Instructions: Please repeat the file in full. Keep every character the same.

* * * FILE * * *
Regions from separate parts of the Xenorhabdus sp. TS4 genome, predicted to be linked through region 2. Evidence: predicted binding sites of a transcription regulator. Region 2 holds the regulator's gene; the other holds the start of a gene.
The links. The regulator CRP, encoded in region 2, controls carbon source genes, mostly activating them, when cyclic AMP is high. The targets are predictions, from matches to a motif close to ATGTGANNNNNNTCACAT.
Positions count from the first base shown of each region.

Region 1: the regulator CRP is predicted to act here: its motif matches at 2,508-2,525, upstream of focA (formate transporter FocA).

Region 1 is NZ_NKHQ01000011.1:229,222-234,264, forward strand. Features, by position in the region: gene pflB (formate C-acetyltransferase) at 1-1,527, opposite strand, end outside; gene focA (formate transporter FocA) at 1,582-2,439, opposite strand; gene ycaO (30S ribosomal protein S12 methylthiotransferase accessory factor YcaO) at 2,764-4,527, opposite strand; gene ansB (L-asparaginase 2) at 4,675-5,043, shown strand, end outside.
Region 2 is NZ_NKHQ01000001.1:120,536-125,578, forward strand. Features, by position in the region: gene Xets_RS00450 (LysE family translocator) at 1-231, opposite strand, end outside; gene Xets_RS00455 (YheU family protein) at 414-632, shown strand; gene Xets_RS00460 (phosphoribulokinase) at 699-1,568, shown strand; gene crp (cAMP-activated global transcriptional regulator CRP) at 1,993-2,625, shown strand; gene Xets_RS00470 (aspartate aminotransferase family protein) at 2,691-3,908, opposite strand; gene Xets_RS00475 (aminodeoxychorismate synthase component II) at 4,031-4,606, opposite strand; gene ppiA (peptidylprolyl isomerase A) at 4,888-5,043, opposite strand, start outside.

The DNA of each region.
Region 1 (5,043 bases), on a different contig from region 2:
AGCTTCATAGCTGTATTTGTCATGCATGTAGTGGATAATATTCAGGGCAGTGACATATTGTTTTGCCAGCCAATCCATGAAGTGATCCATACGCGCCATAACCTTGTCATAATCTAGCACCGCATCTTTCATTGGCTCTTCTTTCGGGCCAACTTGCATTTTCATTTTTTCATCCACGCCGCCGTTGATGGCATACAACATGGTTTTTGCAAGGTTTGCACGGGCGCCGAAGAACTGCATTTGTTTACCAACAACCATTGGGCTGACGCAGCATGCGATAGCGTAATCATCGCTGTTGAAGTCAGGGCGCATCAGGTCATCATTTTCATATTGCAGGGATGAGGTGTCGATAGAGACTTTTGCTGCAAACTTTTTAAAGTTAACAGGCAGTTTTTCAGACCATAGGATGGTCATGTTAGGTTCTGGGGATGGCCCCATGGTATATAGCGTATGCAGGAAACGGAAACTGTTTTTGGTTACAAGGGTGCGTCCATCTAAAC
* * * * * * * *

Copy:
Regions from separate parts of the Xenorhabdus sp. TS4 genome, predicted to be linked through region 2. Evidence: predicted binding sites of a transcription regulator. Region 2 holds the regulator's gene; the other holds the start of a gene.
The links. The regulator CRP, encoded in region 2, controls carbon source genes, mostly activating them, when cyclic AMP is high. The targets are predictions, from matches to a motif close to ATGTGANNNNNNTCACAT.
Positions count from the first base shown of each region.

Region 1: the regulator CRP is predicted to act here: its motif matches at 2,508-2,525, upstream of focA (formate transporter FocA).

Region 1 is NZ_NKHQ01000011.1:229,222-234,264, forward strand. Features, by position in the region: gene pflB (formate C-acetyltransferase) at 1-1,527, opposite strand, end outside; gene focA (formate transporter FocA) at 1,582-2,439, opposite strand; gene ycaO (30S ribosomal protein S12 methylthiotransferase accessory factor YcaO) at 2,764-4,527, opposite strand; gene ansB (L-asparaginase 2) at 4,675-5,043, shown strand, end outside.
Region 2 is NZ_NKHQ01000001.1:120,536-125,578, forward strand. Features, by position in the region: gene Xets_RS00450 (LysE family translocator) at 1-231, opposite strand, end outside; gene Xets_RS00455 (YheU family protein) at 414-632, shown strand; gene Xets_RS00460 (phosphoribulokinase) at 699-1,568, shown strand; gene crp (cAMP-activated global transcriptional regulator CRP) at 1,993-2,625, shown strand; gene Xets_RS00470 (aspartate aminotransferase family protein) at 2,691-3,908, opposite strand; gene Xets_RS00475 (aminodeoxychorismate synthase component II) at 4,031-4,606, opposite strand; gene ppiA (peptidylprolyl isomerase A) at 4,888-5,043, opposite strand, start outside.

The DNA of each region.
Region 1 (5,043 bases), on a different contig from region 2:
AGCTTCATAGCTGTATTTGTCATGCATGTAGTGGATAATATTCAGGGCAGTGACATATTGTTTTGCCAGCCAATCCATGAAGTGATCCATACGCGCCATAACCTTGTCATAATCTAGCACCGCATCTTTCATTGGCTCTTCTTTCGGGCCAACTTGCATTTTCATTTTTTCATCCACGCCGCCGTTGATGGCATACAACATGGTTTTTGCAAGGTTTGCACGGGCGCCGAAGAACTGCATTTGTTTACCAACAACCATTGGGCTGACGCAGCATGCGATAGCGTAATCATCGCTGTTGAAGTCAGGGCGCATCAGGTCATCATTTTCATATTGCAGGGATGAGGTGTCGATAGAGACTTTTGCTGCAAACTTTTTAAAGTTAACAGGCAGTTTTTCAGACCATAGGATGGTCATGTTAGGTTCTGGGGATGGCCCCATGGTATATAGCGTATGCAGGAAACGGAAACTGTTTTTGGTTACAAGGGTGCGTCCATCTAAAC